At one time, the United States dominated key products and markets the world over.
After World War II and into the 1950s and 60s the United States dominated most key strategic products and markets, including integrated phone systems, telephones, computers, consumer electronic products in general, mass-produced automobiles, ships, and aircraft. The best laboratories that fostered the technological advances inherent in these products and associated services, such as Bell Laboratories within AT&T and Sarnoff Laboratories within RCA, resided in the United States. Bell Labs contributed groundbreaking technological inventions, including data networking, the transistor, cellular telephone technology, laser technology, and digital signal processing. Sarnoff Laboratories provided the United States with monochrome compatible electronic color television, liquid crystal displays, and thin film technologies applicable to television camera technologies and later the development of semiconductors. More importantly, as production of products emanating from these inventions became more sophisticated, and automated, the manufacturing of the components, as well as the end products, was largely dominated by U.S. companies. These manufacturing entities included machine shops, sheet metal shops, and product assembly operations, all closely integrated with the manufacturer of the product.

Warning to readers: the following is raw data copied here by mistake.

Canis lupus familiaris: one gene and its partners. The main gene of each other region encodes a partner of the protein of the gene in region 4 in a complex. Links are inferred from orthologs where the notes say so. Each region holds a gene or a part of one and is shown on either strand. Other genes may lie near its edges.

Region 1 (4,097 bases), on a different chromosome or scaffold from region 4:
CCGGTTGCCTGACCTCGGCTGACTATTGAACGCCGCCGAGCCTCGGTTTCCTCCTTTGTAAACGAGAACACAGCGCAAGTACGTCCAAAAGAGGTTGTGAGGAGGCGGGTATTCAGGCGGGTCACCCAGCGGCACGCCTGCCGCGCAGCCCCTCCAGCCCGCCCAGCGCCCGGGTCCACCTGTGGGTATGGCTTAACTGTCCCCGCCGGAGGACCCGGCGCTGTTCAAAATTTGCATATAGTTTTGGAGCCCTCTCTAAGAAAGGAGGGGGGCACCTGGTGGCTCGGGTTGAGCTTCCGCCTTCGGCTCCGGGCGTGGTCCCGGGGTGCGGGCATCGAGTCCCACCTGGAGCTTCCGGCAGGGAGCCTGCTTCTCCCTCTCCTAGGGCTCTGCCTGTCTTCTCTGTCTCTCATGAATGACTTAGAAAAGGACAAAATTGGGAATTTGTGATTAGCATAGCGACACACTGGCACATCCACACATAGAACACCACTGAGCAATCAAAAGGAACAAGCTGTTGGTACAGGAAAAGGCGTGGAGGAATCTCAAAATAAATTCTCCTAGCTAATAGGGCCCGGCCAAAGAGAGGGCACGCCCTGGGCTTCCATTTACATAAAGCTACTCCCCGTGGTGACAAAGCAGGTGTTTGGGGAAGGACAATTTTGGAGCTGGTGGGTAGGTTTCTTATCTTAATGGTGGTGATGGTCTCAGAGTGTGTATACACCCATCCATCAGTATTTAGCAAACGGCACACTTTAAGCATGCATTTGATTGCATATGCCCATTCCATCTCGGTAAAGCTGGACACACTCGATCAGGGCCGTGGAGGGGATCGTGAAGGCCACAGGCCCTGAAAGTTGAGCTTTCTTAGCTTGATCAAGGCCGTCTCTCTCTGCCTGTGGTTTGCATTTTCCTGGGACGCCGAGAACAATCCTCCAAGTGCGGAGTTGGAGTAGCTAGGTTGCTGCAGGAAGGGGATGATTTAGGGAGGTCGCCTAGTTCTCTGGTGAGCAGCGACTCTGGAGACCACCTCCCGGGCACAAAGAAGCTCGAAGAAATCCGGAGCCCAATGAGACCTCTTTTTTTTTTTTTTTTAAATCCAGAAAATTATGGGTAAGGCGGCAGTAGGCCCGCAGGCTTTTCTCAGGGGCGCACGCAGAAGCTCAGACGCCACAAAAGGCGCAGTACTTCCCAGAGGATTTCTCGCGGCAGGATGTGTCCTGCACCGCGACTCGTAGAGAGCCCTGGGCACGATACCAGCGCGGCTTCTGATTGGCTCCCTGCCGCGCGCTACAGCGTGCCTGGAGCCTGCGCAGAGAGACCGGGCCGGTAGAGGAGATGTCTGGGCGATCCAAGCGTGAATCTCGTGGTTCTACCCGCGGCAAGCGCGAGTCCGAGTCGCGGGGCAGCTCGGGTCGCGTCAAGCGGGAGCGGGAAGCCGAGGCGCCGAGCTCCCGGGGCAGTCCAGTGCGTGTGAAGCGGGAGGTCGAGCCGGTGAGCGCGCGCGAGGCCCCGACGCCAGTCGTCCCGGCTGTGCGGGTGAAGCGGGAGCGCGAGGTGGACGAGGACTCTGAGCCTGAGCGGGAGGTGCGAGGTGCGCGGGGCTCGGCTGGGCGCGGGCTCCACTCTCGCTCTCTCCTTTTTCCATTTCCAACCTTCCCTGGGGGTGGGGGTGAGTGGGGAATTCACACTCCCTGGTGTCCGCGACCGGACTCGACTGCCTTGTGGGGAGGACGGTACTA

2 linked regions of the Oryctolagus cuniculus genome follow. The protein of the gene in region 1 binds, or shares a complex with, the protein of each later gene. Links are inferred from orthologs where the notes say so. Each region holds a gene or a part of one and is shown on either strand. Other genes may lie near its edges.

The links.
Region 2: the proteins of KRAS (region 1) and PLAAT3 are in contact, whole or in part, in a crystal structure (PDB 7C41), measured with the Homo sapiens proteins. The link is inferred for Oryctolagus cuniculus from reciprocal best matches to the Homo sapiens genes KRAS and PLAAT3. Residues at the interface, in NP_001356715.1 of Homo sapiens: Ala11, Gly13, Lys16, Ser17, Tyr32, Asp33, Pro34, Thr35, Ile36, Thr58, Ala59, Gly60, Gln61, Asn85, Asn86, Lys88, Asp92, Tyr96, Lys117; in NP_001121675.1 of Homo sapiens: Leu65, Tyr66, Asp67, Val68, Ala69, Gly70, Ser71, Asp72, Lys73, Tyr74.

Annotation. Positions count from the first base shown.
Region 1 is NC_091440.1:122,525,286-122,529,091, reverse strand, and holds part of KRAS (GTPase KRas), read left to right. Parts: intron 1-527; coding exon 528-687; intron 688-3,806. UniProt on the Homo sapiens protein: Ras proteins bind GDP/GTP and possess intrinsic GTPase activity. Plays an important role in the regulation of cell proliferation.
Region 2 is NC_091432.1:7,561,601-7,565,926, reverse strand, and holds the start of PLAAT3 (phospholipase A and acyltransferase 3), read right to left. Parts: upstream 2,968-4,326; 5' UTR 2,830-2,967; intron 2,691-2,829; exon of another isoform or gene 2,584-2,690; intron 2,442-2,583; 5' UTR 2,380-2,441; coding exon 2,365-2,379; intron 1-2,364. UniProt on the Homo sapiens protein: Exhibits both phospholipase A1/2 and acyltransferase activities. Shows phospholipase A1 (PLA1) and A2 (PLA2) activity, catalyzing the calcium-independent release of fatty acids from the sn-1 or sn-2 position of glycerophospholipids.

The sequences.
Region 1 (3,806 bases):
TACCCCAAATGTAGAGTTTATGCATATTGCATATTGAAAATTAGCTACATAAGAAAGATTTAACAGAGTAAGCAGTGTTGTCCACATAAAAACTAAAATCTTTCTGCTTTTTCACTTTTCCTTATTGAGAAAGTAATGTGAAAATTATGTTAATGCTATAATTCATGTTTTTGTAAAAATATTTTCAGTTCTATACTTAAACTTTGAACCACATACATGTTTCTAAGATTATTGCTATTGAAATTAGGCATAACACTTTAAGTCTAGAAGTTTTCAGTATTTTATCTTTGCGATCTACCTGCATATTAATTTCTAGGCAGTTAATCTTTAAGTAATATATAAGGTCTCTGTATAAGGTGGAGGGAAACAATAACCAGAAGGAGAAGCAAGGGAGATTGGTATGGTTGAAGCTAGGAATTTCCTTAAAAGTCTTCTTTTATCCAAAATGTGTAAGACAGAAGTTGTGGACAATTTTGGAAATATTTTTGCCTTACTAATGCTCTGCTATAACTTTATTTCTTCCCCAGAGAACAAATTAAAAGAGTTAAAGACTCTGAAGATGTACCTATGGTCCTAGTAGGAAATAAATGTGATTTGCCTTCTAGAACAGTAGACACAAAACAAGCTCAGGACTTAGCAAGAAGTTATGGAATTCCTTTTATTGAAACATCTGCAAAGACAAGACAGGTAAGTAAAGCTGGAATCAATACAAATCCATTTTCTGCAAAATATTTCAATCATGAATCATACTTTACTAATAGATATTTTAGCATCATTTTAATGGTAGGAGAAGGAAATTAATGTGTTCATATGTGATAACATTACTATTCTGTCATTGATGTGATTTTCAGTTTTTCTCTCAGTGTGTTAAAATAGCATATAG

As the technological sophistication of these products and markets increased, they became more and more dependent upon the collection, processing, and distribution of information. As a result, the ability to store and process information became an area of concentration for all business activity. Information that was stored on film, records, tape, punch cards, and other electromechanical devices was being developed and produced to support and advance the state of the art of all products. Many companies benefited from the advancement of information storage and processing, including General Electric (GE), IBM, RCA, Motorola, Zenith, Sylvania, Kodak, Ampex, AT&T (Western Electric), Ford, Chrysler, General Motors, and a myriad of other companies.